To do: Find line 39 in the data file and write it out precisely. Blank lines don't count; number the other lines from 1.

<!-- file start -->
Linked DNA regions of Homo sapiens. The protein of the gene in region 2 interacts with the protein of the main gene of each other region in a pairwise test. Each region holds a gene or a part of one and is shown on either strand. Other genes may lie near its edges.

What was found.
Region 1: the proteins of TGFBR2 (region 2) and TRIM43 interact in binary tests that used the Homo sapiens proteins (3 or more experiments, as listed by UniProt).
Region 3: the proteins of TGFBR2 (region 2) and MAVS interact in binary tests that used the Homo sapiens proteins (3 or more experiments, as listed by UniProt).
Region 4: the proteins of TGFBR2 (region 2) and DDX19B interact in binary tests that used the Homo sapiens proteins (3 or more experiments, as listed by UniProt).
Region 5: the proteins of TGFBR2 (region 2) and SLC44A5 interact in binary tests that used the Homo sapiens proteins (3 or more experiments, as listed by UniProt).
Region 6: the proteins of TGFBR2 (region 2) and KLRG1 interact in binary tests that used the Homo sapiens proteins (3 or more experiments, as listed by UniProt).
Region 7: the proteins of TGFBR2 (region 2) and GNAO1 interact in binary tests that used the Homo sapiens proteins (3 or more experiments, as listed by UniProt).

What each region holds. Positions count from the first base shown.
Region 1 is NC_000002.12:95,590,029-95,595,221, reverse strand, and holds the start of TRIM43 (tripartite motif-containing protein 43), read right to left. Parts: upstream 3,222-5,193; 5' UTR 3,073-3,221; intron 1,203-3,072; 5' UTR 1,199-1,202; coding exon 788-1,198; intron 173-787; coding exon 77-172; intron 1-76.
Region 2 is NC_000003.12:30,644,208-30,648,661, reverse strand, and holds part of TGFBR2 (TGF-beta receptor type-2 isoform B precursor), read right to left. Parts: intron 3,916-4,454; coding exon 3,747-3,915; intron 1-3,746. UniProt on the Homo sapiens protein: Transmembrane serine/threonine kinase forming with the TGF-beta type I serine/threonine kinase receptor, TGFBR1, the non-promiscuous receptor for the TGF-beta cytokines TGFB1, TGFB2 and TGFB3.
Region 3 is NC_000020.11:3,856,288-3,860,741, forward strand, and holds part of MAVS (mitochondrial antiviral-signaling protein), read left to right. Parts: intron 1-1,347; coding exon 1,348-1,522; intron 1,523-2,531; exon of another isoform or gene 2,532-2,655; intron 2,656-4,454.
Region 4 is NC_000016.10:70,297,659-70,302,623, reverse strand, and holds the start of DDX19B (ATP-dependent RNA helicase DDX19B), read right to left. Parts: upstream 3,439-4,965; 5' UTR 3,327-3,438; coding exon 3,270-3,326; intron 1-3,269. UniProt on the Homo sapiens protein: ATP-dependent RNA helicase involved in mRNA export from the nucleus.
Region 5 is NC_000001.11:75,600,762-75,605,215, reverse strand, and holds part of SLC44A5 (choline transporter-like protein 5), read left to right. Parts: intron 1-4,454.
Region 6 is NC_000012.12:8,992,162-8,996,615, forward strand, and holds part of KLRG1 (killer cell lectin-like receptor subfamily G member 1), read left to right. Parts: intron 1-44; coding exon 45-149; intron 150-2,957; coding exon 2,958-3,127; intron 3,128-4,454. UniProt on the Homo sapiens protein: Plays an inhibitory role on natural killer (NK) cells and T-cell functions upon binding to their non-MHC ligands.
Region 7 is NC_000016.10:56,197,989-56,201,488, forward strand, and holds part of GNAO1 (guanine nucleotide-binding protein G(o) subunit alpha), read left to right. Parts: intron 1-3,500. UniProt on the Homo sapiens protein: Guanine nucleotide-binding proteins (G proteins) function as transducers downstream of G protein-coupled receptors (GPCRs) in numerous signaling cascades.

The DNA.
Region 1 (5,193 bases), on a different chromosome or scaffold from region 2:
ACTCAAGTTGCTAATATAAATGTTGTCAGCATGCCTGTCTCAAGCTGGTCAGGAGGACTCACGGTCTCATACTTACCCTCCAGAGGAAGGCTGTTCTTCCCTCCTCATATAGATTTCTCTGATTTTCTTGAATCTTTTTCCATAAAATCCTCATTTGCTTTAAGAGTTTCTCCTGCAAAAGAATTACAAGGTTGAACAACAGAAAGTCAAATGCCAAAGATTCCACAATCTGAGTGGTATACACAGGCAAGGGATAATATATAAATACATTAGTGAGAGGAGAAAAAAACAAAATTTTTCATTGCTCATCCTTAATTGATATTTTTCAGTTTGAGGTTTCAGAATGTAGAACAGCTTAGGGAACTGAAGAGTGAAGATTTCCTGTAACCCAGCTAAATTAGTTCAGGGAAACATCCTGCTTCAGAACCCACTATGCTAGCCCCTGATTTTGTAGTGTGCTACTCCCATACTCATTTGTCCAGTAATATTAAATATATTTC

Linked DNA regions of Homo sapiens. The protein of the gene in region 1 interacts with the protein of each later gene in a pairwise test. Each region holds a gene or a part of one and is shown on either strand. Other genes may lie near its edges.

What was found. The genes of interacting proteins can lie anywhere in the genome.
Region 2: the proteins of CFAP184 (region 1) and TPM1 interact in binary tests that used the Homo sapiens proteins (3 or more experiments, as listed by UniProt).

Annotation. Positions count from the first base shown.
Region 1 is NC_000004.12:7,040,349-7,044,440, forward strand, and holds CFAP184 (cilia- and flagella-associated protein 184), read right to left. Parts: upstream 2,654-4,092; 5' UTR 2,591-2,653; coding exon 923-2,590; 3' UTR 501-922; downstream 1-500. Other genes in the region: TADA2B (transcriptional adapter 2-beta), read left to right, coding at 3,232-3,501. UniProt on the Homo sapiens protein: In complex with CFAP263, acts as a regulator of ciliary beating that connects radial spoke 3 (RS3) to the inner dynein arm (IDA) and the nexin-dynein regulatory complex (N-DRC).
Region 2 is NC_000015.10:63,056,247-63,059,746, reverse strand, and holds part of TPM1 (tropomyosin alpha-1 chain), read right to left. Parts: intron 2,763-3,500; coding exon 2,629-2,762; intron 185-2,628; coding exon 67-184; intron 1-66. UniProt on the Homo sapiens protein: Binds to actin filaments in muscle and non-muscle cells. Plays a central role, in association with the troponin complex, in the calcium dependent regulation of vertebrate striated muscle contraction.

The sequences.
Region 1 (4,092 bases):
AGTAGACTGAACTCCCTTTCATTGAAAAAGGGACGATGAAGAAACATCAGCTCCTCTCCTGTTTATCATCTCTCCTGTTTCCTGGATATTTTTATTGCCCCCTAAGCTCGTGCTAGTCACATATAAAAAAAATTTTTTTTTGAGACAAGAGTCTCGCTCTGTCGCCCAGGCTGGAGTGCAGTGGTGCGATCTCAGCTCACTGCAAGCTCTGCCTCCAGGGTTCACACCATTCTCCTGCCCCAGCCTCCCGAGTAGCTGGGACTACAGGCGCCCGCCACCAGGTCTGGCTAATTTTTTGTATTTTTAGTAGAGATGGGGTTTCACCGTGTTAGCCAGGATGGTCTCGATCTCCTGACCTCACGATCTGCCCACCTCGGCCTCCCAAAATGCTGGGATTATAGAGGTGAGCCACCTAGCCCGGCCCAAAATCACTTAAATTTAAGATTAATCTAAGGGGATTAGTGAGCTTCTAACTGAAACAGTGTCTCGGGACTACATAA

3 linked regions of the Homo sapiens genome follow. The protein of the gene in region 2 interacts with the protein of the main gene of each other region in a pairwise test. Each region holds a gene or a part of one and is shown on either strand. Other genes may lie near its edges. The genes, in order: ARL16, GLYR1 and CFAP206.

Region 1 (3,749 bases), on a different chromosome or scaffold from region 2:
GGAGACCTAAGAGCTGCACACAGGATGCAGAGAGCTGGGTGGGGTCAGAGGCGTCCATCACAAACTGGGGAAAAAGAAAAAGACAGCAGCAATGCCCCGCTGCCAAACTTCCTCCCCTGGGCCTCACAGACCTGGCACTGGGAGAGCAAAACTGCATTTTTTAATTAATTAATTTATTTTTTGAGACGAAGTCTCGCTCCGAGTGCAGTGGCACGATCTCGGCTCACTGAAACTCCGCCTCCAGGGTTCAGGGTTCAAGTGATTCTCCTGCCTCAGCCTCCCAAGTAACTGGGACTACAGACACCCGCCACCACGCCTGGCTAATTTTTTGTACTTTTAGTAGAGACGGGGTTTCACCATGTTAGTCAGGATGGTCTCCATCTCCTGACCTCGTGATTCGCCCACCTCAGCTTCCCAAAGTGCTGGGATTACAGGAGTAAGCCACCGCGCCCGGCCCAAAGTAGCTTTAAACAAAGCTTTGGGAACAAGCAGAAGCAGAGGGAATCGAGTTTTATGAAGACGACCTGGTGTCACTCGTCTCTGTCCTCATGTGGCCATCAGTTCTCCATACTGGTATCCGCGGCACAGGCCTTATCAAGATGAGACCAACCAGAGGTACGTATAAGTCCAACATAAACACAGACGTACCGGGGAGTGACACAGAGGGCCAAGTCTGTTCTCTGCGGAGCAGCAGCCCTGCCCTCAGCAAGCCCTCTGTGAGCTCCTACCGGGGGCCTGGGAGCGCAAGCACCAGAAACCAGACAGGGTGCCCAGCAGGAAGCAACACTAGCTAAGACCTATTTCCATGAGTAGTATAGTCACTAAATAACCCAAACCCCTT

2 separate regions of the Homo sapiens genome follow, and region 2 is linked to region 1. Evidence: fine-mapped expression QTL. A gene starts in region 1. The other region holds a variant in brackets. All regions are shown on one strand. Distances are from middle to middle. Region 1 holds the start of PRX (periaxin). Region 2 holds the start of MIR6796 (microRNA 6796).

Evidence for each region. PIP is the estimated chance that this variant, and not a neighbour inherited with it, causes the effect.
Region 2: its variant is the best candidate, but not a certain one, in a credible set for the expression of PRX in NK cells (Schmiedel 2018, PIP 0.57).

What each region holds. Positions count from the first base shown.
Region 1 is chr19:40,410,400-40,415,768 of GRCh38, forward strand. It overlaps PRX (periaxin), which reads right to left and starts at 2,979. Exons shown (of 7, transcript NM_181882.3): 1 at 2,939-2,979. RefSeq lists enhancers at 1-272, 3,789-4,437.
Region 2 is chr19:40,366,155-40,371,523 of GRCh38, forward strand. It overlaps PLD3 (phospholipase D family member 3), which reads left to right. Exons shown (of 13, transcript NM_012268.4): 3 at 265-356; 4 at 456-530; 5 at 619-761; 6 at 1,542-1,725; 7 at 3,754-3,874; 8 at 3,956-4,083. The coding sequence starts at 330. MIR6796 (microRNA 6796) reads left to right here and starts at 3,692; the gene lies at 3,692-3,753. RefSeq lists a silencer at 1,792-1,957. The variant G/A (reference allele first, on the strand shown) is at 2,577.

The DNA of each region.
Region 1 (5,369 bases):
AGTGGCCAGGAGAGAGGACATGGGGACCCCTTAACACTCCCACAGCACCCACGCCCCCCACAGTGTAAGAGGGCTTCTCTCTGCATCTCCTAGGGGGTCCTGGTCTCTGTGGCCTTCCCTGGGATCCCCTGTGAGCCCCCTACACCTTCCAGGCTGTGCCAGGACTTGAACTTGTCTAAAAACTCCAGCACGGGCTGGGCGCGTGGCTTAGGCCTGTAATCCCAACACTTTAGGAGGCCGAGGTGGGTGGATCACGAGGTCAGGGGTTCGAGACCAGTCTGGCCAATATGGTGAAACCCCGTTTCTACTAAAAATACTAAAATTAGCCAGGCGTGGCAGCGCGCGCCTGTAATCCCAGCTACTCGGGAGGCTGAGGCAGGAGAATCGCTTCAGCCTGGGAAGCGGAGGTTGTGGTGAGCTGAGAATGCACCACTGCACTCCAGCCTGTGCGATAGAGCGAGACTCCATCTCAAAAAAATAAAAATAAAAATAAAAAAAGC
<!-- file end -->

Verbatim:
Region 1 (5,369 bases):